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Wesley Matthews could be a buyout candidate if Dallas can’t move him

ESPN Insider Adrian Wojnarowski said on a recent podcast that the Mavericks have been trying to trade Matthews since last year.

NBA: Dallas Mavericks at Atlanta Hawks Dale Zanine-USA TODAY Sports

Speaking on his podcast The Woj Pod, ESPN Senior NBA Insider Adrian Wojnarowski talked with Bobby Marks about potential buyout candidates. Woj touched on players like Robin Lopez, Anthony Tolliver and Zach Randolph, but he also pondered the future of Mavericks’ guard Wesley Matthews:

“And Wesley Matthews in Dallas, who they’ve been trying to trade since last year. Now he’s an expiring deal. If he doesn’t end up in a trade, is he a buyout player for the Mavericks? Is he available to teams?”

First, Woj confirmed what has been reported during the summer: The Mavericks have tried to move Matthews. Dallas reportedly tried to package Matthews in a draft night deal to swap picks with the Atlanta Hawks and land Luka Doncic. However, the Hawks were insistent on receiving a future first rather than receive Matthews expiring deal and dump Kent Bazemore. Then, Dallas tried to negotiate a sign-and-trade with the Los Angeles Clippers with Wesley Matthews as the headliner in exchange for DeAndre Jordan. Talks fell through, so the Mavericks had to use the majority of their cap space to sign Jordan.

Second, Woj appears to question if the Mavericks could buy out Matthews if they fail to move him before the trade deadline. Now 32, the 10-year veteran is averaging 16 points per game on 43 percent shooting from the field and 38 percent shooting from three. Matthews was thrust into a larger than anticipated offensive role early on with Harrison Barnes missing time but began to settle in as a floor spacer in recent games. However, a nagging hamstring injury has kept him out for four of the last five games.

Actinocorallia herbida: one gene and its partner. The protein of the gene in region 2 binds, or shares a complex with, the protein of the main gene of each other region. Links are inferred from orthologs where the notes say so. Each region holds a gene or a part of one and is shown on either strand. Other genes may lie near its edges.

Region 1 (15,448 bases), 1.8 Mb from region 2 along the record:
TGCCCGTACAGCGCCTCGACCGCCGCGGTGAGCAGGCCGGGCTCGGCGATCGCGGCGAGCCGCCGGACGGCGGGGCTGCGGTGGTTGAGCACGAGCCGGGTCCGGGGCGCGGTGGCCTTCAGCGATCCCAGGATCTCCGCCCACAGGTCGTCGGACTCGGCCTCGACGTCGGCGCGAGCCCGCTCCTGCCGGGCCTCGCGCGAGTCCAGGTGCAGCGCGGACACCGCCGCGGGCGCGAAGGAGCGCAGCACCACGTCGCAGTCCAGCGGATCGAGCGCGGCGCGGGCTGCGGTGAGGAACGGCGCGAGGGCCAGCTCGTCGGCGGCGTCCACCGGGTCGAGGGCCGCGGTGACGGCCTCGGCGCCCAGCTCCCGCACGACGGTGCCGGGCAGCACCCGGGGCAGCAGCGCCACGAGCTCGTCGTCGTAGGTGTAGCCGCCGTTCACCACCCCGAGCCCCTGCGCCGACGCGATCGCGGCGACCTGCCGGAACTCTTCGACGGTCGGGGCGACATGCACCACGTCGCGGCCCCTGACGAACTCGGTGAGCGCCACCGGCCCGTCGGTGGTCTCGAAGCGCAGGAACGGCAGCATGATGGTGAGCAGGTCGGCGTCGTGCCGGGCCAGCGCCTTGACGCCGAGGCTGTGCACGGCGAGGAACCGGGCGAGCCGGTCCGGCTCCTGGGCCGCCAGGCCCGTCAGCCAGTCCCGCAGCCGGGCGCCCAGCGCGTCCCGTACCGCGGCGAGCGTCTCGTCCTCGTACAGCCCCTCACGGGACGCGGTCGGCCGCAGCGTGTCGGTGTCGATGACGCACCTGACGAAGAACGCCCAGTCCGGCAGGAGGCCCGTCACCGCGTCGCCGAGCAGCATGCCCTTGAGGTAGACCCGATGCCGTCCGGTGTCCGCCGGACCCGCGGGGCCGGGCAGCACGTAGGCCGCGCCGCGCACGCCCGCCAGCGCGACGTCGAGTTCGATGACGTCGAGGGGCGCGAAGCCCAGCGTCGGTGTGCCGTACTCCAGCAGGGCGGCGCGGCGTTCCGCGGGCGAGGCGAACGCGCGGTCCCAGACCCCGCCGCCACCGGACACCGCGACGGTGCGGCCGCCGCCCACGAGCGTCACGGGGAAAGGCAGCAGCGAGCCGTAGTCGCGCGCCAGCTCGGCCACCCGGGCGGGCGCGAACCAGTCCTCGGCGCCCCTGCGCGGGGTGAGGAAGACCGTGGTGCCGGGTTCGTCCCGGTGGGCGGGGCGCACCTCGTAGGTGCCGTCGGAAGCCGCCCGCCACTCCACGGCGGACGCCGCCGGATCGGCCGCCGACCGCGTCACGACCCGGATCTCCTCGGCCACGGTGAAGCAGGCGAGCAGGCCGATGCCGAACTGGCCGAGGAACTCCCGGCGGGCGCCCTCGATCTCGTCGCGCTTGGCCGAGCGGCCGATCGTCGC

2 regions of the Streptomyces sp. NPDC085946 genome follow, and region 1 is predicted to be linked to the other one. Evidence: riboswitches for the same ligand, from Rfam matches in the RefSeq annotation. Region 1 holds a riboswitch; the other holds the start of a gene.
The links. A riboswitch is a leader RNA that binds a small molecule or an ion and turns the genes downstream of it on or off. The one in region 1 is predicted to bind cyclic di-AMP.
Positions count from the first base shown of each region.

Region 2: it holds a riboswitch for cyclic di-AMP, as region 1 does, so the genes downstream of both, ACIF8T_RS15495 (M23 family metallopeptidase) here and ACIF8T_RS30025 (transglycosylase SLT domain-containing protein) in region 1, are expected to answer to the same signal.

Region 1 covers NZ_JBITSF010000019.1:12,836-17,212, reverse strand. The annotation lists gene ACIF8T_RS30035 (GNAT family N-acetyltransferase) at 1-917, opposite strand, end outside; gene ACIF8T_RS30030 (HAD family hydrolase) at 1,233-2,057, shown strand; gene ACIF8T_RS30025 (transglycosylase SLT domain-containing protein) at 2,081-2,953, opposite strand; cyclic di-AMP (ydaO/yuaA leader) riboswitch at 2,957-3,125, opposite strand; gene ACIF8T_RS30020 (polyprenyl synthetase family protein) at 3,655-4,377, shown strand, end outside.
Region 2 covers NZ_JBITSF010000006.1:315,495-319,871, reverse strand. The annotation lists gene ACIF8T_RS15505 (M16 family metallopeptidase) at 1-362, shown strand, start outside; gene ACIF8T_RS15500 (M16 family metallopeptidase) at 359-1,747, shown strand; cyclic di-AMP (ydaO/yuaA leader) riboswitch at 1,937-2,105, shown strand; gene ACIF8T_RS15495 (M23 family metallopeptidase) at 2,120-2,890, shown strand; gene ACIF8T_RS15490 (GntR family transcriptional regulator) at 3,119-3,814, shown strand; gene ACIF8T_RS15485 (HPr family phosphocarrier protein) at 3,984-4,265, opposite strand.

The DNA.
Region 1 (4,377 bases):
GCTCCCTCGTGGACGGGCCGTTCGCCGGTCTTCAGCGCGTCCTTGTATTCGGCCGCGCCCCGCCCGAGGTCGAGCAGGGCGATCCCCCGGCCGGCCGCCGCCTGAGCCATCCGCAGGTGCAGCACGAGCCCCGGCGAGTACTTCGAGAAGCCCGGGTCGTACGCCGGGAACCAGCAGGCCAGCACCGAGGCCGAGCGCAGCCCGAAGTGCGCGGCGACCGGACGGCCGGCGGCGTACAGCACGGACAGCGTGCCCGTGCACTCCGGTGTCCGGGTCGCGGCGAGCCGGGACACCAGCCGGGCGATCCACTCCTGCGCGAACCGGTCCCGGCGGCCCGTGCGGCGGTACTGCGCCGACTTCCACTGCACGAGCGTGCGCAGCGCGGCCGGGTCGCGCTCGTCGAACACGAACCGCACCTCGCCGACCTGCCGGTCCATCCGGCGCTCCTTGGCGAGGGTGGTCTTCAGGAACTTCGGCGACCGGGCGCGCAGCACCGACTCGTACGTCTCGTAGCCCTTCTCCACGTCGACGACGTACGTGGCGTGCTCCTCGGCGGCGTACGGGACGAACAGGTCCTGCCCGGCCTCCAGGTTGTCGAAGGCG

Fortunately for the Mavericks (and potentially unfortunately for Matthews) Dorian Finney-Smith has performed exceptionally in his stead. The 25-year-old is experiencing a breakout season shooting 42 percent from deep and hounding the opposition on the defensive end.

Matthews is a favorite of the organization for his intangibles and locker room presence, but it’s been clear for the past three seasons that he is not the player Dallas hoped for when the organization signed him to a four-year, $70 million deal in 2015. His ability to recover from a ruptured Achilles is impressive in its own right, but it’s evident that injury robbed him of any explosiveness he had.

The trade deadline is months away, but Woj is usually sniffing player movement out well before anyone else. Matthews’ time in Dallas might end a few months earlier than expected.